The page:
German composer Carl Orff (1895 - 1982) was well known for his rhythmically intense set of choral songs titled Carmina Burana but was also famous for developing the internationally popular system of music education called Orff Schulwerk. Orff created new educational materials, including adaptations of German folk songs and percussion instruments and exercises. Orff's technique was popular in the United States and one estimate in the 1990s put the number of American teachers trained in this method at 5,000. Japanese violinist Shinichi Suzuki (1898 - 1998) pioneered a method for teaching toddlers to play musical instruments. The Suzuki method is based on the concept that through listening and imitation, children can learn to speak any language, and play music, by the age of three. Since it was introduced in the 1950s, more than 300,000 children have learned to play using the Suzuki method and it is estimated that two-thirds of these children have been taught in the United States.

Selected full-text books and articles on this topic

Chances and Choices: Exploring the Impact of Music Education
Stephanie Pitts.
Oxford University Press, 2012
Facing the Music: Shaping Music Education from a Global Perspective
Huib Schippers.
Oxford University Press, 2010
Music Matters: A New Philosophy of Music Education
David J. Elliott.
Oxford University Press, 1995
A Basis for Music Education
Keith Swanwick.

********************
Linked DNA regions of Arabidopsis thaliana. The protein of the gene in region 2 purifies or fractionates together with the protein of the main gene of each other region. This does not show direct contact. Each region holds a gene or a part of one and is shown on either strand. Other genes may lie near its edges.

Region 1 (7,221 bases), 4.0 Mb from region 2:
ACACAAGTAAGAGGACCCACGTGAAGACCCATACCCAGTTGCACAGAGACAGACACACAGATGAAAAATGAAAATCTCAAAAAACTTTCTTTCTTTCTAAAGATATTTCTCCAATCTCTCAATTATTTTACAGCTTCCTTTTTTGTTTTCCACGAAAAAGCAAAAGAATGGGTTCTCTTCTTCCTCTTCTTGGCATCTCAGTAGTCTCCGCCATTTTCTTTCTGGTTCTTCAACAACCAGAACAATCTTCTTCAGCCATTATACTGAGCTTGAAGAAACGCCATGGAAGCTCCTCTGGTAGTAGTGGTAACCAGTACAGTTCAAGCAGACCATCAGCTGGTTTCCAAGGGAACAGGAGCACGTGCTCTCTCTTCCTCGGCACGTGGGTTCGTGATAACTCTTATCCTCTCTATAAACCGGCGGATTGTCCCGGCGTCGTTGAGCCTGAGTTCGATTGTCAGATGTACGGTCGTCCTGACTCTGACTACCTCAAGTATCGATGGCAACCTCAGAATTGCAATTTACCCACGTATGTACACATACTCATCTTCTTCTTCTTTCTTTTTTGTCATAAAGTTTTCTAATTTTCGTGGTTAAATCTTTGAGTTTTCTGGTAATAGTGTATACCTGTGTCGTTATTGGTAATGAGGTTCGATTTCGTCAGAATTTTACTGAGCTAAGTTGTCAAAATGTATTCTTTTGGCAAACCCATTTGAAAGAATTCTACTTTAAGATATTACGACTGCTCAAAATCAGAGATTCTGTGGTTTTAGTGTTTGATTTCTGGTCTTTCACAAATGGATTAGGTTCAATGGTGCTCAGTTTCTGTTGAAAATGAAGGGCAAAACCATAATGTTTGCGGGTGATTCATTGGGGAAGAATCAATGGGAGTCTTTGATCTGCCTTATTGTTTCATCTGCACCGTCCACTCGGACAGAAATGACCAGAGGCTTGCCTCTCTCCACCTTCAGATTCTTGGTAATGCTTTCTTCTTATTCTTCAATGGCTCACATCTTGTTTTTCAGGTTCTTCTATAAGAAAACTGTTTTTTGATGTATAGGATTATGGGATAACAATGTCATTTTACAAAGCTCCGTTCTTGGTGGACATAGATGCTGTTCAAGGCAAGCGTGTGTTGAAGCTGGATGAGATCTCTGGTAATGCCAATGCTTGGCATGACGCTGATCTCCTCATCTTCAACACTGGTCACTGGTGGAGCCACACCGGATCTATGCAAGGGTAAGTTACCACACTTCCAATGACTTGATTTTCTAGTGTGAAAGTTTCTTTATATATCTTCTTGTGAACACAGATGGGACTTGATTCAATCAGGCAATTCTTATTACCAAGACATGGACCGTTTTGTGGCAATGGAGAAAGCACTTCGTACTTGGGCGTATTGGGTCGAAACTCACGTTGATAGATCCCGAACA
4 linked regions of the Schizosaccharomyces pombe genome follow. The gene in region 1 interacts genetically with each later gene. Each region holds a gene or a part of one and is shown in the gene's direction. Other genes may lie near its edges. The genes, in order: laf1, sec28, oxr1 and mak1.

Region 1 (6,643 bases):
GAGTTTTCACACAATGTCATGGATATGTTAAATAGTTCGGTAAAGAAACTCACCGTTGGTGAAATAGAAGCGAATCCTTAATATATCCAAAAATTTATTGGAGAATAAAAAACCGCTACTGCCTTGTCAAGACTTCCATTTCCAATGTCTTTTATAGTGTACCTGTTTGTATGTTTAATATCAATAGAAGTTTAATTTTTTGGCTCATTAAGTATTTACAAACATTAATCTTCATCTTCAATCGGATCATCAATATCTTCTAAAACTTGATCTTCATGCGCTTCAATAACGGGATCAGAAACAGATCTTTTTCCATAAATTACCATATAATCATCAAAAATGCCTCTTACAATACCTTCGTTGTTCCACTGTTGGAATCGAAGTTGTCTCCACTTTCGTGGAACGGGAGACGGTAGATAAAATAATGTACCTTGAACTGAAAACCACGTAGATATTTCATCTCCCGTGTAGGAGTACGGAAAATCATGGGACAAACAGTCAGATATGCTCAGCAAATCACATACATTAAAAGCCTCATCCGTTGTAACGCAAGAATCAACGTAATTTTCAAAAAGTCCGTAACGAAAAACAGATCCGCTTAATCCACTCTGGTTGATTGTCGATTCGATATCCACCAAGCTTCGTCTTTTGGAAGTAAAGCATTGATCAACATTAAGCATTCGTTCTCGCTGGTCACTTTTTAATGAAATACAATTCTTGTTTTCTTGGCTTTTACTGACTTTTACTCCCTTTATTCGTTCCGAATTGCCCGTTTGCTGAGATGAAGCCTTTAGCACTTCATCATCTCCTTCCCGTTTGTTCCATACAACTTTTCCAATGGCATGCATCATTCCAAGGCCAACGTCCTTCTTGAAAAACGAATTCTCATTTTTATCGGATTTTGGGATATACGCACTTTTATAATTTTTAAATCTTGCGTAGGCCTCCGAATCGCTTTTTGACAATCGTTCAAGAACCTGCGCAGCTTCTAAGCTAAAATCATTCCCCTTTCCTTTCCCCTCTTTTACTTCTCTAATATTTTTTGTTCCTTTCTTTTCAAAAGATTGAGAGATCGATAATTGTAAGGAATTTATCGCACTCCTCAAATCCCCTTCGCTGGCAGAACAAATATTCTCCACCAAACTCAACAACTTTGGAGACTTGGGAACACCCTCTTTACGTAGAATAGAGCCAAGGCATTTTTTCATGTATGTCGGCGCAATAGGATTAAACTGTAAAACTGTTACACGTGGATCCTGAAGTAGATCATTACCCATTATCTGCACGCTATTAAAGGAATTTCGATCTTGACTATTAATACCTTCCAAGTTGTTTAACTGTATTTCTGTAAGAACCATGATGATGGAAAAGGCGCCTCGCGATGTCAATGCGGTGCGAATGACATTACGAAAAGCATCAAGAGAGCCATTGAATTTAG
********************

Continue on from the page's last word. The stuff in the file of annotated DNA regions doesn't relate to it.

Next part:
Routledge, 1996
Issues in Music Teaching
Chris Philpott; Charles Plummeridge.
RoutledgeFalmer, 2001
Debating Assessment in Music Education
Fisher, Ryan.
Research and Issues in Music Education (RIME), Vol. 6, No. 1, September 2008
PEER-REVIEWED PERIODICAL
Peer-reviewed publications on Questia are publications containing articles which were subject to evaluation for accuracy and substance by professional peers of the article's author(s).
The Science & Psychology of Music Performance: Creative Strategies for Teaching and Learning
Richard Parncutt; Gary E. McPherson.
Oxford University Press, 2002
Teaching Music in Secondary Schools: A Reader
Gary Spruce.
RoutledgeFalmer, 2002
Aspects of Teaching Secondary Music: Perspectives on Practice
Gary Spruce.
RoutledgeFalmer, 2002
Music in the Early Years
Susan Young; Joanna Glover.
Falmer Press, 1998
Three Nations, One Common Root: A Historical Comparison of Elementary Music Education in the United Kingdom, the United States, and Australia
Groulx, Timothy J.
Journal of Historical Research in Music Education, Vol. 34, No. 2, April 2013
Teaching Music to Students with Special Needs: A Label Free Approach
Alice M. Hammel; Ryan M. Hourigan.
Oxford University Press, 2011
An Analysis of Reading and Content Area Skills Improvement through Music Instruction
Diamantes, Thomas; Young, Karen M.; McBee, Kimberly.
Reading Improvement, Vol. 39, No. 3, Fall 2002